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    Upton Sinclair Archive of 24 Letters, spanning the years 1927 through 1940. All letters were written to fellow author Melville Kress and are typed, save one, which is an autograph letter signed. All are on Sinclair's personal stationery, each measuring 8.5" x 5.5". Most letters are signed "Sinclair"; some have corrections by Sinclair to the text. This collection has been well preserved and contains only minor staining to certain letters. Two filing holes appear in the top margin of each letter.

    Upton Sinclair's remarkable career was quite long, lasting over half a century. He initially gained fame through his muckraking novel The Jungle (1906), which influenced the passage of the Pure Food and Drug Act and the Meat Inspection Act. Politically, he was a controversial figure as an outspoken advocate of Socialism. Melville Kress, a factory worker and author, became interested in Sinclair's works in the late 1920s, and the two began a correspondence which lasted many years. During their correspondence, Kress began a political biography about Sinclair which was eventually published as Mightier Than the Sword: The Era of Upton Beall Sinclair. Kress also helped publicize Sinclair's works. Sinclair, in turn, tried to help further Kress' opportunities as a writer; for example, when a reporter at Time magazine asked "whether there was any young writers I was interested in" (June 1, 1940), Sinclair mentioned Kress.

    In these letters, Sinclair initially addresses his letters to "Comrade". Always to the point, he writes about a variety of topics, such as socialism, Eugene Debs, Peter Kropotkin, some of his own novels and magazine articles, Lincoln Steffens, The Jungle, racism, Bernard Shaw, H. G. Wells, and other authors. He also writes about his own writing projects, seeking and valuing Kress' criticism. In a January 19, 1938, letter, Sinclair writes that he was "just getting started on a new novel [World's End]." In his next letter dated the 26th, he sends Kress "the first two chapters of 'World's End' and synopsis. Your reactions and suggestions will interest me, and you will of course be perfectly frank." In some letters, Sinclair pushes back against some of Kress' suggestions. At other times, Sinclair asks for more critical analysis from Kress: "Of course I am glad you did not find any fault with the first three of the Peace Conference chapters. But I hoped to move you to some comments. You know I am out here alone, so far as writers are concerned, and grinding at this stuff, and naturally I keep wondering how it is" (October 27, 1939). Kress also sent Sinclair examples of his own writing for critique, which Sinclair obliged. Once World's End went to the publisher (published in 1940), Sinclair began another novel, Dragon's Teeth. In one of the final letters of this archive dated June 1, 1940, Sinclair informs Kress that he has mailed him "a copy of Chapter Four of 'Dragons Teeth.'" (Dragon's Teeth was published in 1942.)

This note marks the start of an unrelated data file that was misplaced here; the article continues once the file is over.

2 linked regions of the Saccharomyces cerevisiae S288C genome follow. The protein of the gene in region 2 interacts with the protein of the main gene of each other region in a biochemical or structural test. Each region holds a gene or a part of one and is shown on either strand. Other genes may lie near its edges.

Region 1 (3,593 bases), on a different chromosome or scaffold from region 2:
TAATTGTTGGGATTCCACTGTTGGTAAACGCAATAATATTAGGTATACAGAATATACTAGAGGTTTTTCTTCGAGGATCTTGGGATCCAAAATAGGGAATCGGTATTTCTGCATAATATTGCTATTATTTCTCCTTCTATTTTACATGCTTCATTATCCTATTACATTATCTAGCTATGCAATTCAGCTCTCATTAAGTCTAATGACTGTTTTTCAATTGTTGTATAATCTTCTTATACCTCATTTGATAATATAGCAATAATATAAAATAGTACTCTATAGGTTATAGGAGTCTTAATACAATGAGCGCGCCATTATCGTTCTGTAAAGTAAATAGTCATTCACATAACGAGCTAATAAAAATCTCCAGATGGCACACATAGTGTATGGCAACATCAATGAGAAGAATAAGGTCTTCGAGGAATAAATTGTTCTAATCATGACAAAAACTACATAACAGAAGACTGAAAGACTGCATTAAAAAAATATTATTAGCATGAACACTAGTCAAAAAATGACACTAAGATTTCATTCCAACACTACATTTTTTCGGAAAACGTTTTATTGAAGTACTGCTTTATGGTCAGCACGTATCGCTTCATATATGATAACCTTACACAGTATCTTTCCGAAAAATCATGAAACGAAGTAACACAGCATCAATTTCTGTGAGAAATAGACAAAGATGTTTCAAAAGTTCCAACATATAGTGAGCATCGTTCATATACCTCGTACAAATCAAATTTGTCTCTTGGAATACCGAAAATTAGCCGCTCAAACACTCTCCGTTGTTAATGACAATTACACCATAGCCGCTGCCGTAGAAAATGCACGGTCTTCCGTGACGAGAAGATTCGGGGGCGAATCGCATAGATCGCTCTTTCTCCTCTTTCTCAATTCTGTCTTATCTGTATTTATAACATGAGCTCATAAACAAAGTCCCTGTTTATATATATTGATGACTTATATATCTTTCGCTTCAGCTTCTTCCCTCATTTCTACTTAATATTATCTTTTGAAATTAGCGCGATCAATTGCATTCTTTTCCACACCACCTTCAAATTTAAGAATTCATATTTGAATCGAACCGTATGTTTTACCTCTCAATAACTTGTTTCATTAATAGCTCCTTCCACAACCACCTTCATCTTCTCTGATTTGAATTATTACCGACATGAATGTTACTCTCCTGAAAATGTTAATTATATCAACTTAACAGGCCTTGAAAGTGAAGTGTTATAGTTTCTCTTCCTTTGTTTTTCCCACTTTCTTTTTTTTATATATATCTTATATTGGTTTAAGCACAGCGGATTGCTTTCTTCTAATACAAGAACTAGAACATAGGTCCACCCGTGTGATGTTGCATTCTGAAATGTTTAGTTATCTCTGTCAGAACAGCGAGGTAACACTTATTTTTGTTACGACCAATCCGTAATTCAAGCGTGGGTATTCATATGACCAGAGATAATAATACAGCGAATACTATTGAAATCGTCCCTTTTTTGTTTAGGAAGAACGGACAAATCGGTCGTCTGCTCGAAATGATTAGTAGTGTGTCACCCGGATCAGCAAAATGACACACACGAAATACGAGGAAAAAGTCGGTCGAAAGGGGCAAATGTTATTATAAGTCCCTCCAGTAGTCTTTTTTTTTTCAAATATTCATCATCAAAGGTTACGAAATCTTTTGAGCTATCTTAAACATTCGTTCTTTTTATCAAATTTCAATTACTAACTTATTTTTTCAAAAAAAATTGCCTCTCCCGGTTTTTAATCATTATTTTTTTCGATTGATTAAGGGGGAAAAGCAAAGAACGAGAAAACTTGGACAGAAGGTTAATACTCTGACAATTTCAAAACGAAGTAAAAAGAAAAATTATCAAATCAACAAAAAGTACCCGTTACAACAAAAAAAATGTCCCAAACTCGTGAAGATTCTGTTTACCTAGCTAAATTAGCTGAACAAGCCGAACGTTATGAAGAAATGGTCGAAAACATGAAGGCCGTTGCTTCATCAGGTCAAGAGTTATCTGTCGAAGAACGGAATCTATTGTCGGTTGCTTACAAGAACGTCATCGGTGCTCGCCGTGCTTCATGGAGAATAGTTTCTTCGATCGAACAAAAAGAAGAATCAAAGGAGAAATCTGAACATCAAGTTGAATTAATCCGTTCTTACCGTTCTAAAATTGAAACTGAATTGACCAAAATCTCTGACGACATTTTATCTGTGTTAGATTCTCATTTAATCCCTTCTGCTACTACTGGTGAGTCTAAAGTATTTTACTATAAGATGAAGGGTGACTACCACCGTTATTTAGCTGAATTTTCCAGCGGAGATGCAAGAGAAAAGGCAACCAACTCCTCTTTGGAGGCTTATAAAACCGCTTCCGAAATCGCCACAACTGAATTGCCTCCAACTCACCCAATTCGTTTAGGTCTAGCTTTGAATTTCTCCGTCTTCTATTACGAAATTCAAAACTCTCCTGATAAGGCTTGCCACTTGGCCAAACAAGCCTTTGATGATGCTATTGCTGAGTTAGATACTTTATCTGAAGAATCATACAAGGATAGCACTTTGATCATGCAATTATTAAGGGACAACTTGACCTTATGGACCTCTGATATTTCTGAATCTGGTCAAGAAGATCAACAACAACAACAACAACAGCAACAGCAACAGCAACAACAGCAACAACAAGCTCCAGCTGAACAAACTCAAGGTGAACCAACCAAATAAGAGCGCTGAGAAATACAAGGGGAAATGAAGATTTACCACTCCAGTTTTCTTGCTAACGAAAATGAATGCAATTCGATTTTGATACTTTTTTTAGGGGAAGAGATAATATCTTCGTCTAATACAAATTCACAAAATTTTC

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    Auction Dates
    April, 2014
    3rd Thursday
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